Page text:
Research shows the single biggest day-to-day motivator on the job is making progress in meaningful work.

Makes sense. But here’s the catch: You have to make note of the progress that you’re making. Pink says the easiest way to do that is to establish a “progress ritual.” At the end of every day, take just 60 seconds to reflect on the progress you made that day. It could be as easy as writing down three things you accomplished.

So, all those small wins? Celebrate them. Making progress makes us feel good, motivates us, and sets us up to come back the next day and accomplish even more.

Quick Tips and Tricks for Better Time Management

All of these strategies so far sound good, right? Still, if you’re not ready to tackle an overarching organization or time management strategy, there are smaller tips and tricks you can incorporate into your routine.

Tips to Manage Emails

  • Schedule it. Schedule time for reading and responding to emails and don’t look at emails during other times of the day. Checking email can derail your plans and distract you from the task at hand. Yes, you should check your email, but you don’t have to have it open all day. Let people know your schedule so they know when to expect a response.
  • Set up folders. “Today” for items that will take longer to answer than you have at that time. Clear this folder once a day. “Later” for items you’d like to read more carefully but that don’t require a response. Work on this as time permits. If possible, delegate a response to someone else.
  • Create templates. If you find yourself writing the same email or message over and over, create an email template that you can use. Save it as a draft for easy access.
  • Say “no” to clutter. Set up another personal email account that you give to stores, websites, etc. so that your main email inbox doesn’t get overrun with promotional emails.

Tips to Manage To-Do Lists

  • Keep a single to-do list so you aren’t chasing down random sticky notes.
  • Have your administrative assistant create a list each day of calls, messages, requests, etc., and set up a time (or two) each day for the list to be passed to you. Unless it is a true emergency, you can deal with these as you’re working on emails.
  • Ask why. Make sure the items on your to-do list leverage your goals.
  • Get started. Stop organizing your to-do list and dive in.

Tips for Planning Time

  • Try the Pomodoro Technique. Many people swear by it. In this method, you break the day into 25-minute chunks followed by a five-minute break. You actually set a timer for 25 minutes of focused work. If you don’t have 25 minutes, use 15 or 20.
  • Find your “golden hours.” We all have times of the day that we are most productive. Find the time of the day that you tend to get the most done, and make sure you’re focused in during that time every day.
  • Reward yourself. After a period of focused work, reward yourself with a walk around the building or another activity that rests your brain and re-energizes you. Researchers endorse this approach. While measuring productivity, they found that those who made a habit of taking short breaks were far more productive than those who worked longer hours. (In fact, the best ratio was 52 minutes of work followed by 17 minutes of rest.) The most productive people in the study got away from their desk during the rest period.

Tips for Scheduling

  • Your schedule fills up fast. Make sure you’ve scheduled time for what’s most important: Your family and yourself.
  • Leave time for yourself on Fridays to clean up small tasks still left on your to-do list. That way you can enjoy your weekend and start Monday with a bigger project.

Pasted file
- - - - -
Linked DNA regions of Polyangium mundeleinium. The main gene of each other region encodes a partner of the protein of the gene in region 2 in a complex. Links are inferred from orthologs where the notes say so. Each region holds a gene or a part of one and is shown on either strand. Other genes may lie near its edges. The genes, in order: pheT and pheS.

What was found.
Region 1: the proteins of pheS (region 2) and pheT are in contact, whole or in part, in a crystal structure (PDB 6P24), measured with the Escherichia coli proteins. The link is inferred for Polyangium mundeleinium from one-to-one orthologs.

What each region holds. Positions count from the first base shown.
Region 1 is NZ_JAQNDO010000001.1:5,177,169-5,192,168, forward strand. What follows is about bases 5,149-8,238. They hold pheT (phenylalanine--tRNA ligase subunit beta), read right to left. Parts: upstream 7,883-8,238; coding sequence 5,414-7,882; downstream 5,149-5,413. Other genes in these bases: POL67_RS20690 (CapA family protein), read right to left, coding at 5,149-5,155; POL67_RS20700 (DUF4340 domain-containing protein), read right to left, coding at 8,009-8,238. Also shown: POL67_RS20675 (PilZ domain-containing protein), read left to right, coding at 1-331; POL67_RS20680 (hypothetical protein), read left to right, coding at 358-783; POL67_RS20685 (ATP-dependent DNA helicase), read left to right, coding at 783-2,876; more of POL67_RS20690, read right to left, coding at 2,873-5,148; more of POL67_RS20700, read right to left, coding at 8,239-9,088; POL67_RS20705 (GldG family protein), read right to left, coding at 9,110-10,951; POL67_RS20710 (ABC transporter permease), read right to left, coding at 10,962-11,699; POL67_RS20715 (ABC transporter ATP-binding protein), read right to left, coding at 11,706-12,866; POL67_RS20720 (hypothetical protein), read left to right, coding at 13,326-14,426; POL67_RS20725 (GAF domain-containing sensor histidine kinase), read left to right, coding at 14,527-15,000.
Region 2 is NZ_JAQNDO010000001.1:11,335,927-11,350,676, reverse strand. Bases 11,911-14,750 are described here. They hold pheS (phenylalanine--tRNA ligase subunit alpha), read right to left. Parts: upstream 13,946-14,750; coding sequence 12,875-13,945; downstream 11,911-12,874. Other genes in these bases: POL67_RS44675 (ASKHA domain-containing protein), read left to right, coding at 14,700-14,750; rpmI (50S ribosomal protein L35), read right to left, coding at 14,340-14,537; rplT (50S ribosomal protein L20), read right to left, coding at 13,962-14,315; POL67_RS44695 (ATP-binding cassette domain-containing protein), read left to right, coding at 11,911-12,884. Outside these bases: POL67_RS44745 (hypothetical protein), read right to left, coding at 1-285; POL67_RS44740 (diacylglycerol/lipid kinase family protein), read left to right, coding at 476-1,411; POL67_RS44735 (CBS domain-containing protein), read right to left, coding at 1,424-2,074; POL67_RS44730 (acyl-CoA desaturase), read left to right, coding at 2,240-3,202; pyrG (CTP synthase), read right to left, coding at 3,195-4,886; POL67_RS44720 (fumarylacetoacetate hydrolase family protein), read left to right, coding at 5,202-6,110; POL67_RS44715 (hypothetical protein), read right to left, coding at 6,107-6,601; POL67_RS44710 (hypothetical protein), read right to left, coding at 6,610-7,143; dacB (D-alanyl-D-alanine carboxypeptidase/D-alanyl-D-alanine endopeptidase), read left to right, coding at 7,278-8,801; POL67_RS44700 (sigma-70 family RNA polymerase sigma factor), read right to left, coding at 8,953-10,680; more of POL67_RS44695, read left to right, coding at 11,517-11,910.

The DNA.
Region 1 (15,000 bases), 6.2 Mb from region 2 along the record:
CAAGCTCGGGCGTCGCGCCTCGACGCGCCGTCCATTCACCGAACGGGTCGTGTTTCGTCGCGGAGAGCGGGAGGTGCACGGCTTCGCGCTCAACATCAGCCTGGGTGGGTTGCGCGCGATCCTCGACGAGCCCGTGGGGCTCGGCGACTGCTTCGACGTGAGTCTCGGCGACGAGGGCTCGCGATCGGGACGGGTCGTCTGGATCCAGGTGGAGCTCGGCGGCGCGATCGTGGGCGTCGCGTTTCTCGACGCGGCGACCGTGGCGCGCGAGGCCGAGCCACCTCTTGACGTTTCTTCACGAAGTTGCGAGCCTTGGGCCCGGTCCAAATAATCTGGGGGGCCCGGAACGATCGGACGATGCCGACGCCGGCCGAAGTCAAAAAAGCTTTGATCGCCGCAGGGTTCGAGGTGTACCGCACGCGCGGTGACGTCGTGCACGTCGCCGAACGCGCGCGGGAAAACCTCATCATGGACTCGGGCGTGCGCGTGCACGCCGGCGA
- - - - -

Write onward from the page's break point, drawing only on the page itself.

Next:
• Create a habit of checking your plan first thing in the morning. Researchers found that people who look at their to-do list first thing in the morning are much more likely to report feeling that their time at work is productive. Those who checked their email and voicemail first reported the opposite.

Tips for Meetings

  • Meetings are a huge drain on time, so limit the number and length of meetings. We tend to hold meetings because it’s the “first Tuesday of the month,” for instance, rather than because the meeting is actually necessary. Meetings also tend to last exactly one hour, whether necessary or not. Be mindful of time and if you only have a small amount of information to disseminate, use email instead.
  • Try PechaKucha, or PK, for faculty meetings. PK is a style of presentation wherein you get to your point quickly: A presenter shows one slide for 20 seconds of commentary each. That means for each slide, you have to keep the information brief. After 20 seconds, the slide switches to black and you pause for a few seconds to see if there are any questions. Then, keep moving.
  • Send out longer reports beforehand. Not everything can be explained in 20 seconds. If you need to go over information in detail, consider sending out the information before the meeting to give everyone a chance to review it. Then use the PK summary in the meeting. That keeps the meeting shorter since you don’t have to go over every detail, plus you should get better feedback as people have already had a chance to consume the information. If a slide is generating a lot of questions, add the topic to the “discussion” section of the agenda and move on in your presentation. The whole point is to avoid getting bogged down.

Create a user’s manual

This is a real thing! Experts recommend that leaders create a user’s manual for those who work with them. The manual lets others know how you like to work, your strengths, pet peeves, and the best way to communicate with you. You can find an example and directions for creating your own manual online.

Tying it All Together

Like most things, your approach to organization and time management depends on your style. Some strategies might work well for you while others won’t. Regardless of the approach you take, it’s important to set clear, achievable goals and put systems in place to achieve them.

We hope you come away with at least one new idea or strategy to try. And, as always, if we can support you with any of your NEE implementation goals, we are only a phone call or email away. We are always here to help!

Mission Possible: Strategies to Help You Accomplish Your Big Instructional Leadership Goals via @NEEAdvantage

The Network for Educator Effectiveness (NEE) is a simple yet powerful comprehensive system for educator evaluation that helps educators grow, students learn, and schools improve. Developed by preK-12 practitioners and experts at the University of Missouri, NEE brings together classroom observation, student feedback, teacher curriculum planning, and professional development as measures of effectiveness in a secure online portal designed to promote educator growth and development.